SARAH SHOOK AND THE DISARMERS - Nightroamer (Abeyance Records) favoritefavoritefavoritefavoritefavorite_border
by Alex V. Cook

I play with a musician whose head is permanently attached to a Sarah Shook hat. My wife has her on frequent repeat. She is everywhere in my life, so open the screendoor  and let her honky tonk into your parlor. She leans more bartender than tender, even on her wrenching ballads like the title track, and they make contact like a baseball bat on the twangier numbers, such as "No Mistakes." This record is more polished than the 2017's exquisite Sidelong, but you skip a stone across a pond enough times, it's bound to smooth up a little. The country revisionist might dub this a little too polished, but then they would, wouldn't they? Tell them to write a song as good at "Stranger" and I'll consider their point.

HURRAY FOR THE RIFF RAFF - Life on Earth (Hurray for the Riff Raff/Nonesuch) favoritefavoritefavoritefavoritefavorite_border
by Alex V. Cook

Long worn away is Alynda Segarra's train-hopper folk patina, for they are bronzed and digitized by the world that made them. Their vocals unfold like a neon fan against the Kate Bushy rattle and roll of "WOLVES" and they are Debbie Harry cool on "PIERCED ARROWS." This is a pop record, even more so than the stunning The Navigator from a few years back. "RHODODENDON" is so urgent, like they are plugged direct into the drum machine. "LIFE ON EARTH" is an airy piano number plunged in digital gauze with a little New Orleans brass and clarinet peeking through. Honestly, I thought it might ruin the humanity that gets me about Riff Raff, but instead, the production is clear signage and adequate lighting guiding you to the adult emotion on naked display.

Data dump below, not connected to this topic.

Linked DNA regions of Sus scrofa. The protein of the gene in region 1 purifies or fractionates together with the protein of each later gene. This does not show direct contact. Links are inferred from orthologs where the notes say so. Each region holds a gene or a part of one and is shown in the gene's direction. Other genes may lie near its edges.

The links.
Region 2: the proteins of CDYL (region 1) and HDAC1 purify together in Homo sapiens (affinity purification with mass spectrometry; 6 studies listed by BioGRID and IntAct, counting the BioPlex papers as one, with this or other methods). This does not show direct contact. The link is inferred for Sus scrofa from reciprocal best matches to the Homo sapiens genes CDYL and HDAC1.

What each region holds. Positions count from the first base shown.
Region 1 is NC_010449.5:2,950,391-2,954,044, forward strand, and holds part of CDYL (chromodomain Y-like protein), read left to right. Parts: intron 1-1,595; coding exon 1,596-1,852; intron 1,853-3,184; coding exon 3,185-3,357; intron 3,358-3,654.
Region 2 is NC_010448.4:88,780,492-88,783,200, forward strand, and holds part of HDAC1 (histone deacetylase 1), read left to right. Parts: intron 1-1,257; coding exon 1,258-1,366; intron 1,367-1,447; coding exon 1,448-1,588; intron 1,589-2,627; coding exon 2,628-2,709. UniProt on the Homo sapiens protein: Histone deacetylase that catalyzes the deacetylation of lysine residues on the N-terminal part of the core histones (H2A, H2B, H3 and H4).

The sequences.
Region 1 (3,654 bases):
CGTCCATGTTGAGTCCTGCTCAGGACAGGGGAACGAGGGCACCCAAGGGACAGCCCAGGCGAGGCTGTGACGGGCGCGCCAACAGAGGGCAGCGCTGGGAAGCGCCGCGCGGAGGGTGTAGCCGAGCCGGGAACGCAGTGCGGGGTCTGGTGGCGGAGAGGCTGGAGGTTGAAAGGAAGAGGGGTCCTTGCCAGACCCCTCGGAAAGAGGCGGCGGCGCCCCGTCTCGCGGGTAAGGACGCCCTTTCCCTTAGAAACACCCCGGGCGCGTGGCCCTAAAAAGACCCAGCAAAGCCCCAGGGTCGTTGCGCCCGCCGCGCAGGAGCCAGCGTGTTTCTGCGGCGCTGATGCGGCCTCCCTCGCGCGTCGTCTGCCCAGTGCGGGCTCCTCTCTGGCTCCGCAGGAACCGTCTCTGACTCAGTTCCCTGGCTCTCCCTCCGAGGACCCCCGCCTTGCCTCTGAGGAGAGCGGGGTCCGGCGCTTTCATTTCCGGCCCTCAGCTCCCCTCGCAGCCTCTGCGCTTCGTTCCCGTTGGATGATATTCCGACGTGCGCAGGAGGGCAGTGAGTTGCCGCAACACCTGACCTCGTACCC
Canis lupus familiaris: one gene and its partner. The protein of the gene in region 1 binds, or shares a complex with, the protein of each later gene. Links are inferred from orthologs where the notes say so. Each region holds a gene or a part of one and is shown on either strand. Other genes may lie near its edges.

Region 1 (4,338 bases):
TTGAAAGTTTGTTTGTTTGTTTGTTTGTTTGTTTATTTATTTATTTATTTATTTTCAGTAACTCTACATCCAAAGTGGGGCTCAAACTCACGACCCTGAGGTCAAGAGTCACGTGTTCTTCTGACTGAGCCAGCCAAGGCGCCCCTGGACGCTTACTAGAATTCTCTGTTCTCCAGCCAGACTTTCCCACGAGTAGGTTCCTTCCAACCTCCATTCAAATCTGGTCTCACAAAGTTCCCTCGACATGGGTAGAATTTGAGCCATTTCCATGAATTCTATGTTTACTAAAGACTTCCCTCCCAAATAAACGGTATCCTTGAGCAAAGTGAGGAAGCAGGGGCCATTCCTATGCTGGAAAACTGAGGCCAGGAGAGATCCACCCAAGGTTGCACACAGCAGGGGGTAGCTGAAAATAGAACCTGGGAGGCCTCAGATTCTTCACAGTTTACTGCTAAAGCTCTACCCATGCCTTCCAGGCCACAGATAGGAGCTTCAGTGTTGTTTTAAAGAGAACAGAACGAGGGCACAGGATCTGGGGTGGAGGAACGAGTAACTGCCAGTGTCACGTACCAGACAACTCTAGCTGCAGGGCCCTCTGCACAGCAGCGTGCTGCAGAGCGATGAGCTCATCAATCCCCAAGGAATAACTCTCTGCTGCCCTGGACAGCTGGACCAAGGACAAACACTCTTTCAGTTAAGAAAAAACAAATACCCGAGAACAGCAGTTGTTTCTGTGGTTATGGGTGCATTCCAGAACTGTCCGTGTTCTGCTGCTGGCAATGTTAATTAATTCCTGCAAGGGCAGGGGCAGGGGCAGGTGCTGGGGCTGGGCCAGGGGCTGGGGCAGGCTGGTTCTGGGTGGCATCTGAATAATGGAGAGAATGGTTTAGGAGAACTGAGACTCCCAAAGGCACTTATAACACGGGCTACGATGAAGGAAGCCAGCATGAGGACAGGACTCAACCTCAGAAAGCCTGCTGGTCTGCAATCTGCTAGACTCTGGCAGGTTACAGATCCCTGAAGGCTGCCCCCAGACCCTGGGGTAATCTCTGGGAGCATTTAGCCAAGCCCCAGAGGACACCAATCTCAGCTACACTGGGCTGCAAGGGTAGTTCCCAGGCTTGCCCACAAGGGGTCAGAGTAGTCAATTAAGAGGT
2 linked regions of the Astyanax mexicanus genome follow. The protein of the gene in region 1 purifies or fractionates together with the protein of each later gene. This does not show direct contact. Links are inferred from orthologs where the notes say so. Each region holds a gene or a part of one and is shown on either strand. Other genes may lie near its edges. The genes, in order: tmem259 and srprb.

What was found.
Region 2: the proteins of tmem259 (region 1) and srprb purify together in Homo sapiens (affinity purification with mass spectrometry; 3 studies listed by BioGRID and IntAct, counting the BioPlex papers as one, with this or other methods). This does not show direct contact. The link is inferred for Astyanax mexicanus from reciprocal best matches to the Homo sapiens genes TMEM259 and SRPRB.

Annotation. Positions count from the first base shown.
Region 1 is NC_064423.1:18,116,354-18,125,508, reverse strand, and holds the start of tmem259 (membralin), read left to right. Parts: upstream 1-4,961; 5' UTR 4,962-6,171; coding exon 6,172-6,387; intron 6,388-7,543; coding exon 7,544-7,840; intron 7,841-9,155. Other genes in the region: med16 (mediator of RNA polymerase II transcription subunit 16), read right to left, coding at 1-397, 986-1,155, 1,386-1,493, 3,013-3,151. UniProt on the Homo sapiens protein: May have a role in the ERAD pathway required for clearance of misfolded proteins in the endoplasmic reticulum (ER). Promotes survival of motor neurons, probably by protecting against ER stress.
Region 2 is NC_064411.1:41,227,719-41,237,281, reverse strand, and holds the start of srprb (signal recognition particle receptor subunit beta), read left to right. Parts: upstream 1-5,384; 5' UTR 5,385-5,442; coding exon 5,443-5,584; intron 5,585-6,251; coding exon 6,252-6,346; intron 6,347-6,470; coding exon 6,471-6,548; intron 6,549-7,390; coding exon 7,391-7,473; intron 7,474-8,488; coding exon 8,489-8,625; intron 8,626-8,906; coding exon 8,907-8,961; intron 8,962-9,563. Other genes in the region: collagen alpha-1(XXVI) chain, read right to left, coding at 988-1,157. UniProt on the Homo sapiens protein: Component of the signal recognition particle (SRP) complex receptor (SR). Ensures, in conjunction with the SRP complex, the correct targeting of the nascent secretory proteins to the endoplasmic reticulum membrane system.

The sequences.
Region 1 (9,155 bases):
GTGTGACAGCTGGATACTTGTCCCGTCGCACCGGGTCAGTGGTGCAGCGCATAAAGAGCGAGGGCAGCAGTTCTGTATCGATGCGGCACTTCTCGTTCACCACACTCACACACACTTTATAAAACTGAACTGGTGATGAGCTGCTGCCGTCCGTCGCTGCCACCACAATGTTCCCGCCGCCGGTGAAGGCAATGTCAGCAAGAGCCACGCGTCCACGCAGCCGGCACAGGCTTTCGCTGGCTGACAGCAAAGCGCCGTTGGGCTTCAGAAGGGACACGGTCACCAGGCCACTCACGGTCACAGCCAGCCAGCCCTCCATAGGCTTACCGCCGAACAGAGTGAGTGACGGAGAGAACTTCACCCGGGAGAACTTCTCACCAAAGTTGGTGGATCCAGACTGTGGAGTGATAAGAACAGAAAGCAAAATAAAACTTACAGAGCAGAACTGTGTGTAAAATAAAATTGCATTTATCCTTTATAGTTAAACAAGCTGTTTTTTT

MITSKI - Laurel Hell (Dead Oceans) favoritefavoritefavoritefavoritefavorite_border
by Erin

Laurel Hell is... Reviewed by Erin, here

CHARMING DISASTER - Our Lady of Radium (OWN Records) favoritefavoritefavoritefavorite_borderfavorite_border
by Toon Traveller

Wow, listening to Charming Disaster's Radium Girls, a tribute to the young women who were poisoned by their work painting watch dials with luminescent radium-based paint, from the forthcoming LP Our Lady of Radium it's clear Charming Disaster offer a real surreal slice of weirdness. The instrumental backing could be straight outta Frank's Wild Years. There's dippy whistling, and slightly off-kilter slightly out of time vocals. Then when your firmly in a Tom Waits groove, a vaudeville vibe skips through, early 40s US music, and later a hint of The Kinks, in their "Village Green Preservation Society". Love the far away start, slightly off time percussion, not drums, not cymbals but something undefined. Inside the tune, there's a mixed up, mashed up, backing sounds, with swoops into other feels and sensory sources. The darkness and then again just sheer slow burn wistfulness. It's still a dark take on the world. 

Essential Info
Main Image: Tomberlin by Michelle Yoon
Last Week in Music featuring Murkage Dave

Tim London

Tim London is a musician, music producer and writer. Originally from a New Town in Essex he is at home amidst concrete and grand plans for the working class. Tim's latest thriller, Smith, is available now. Find out more at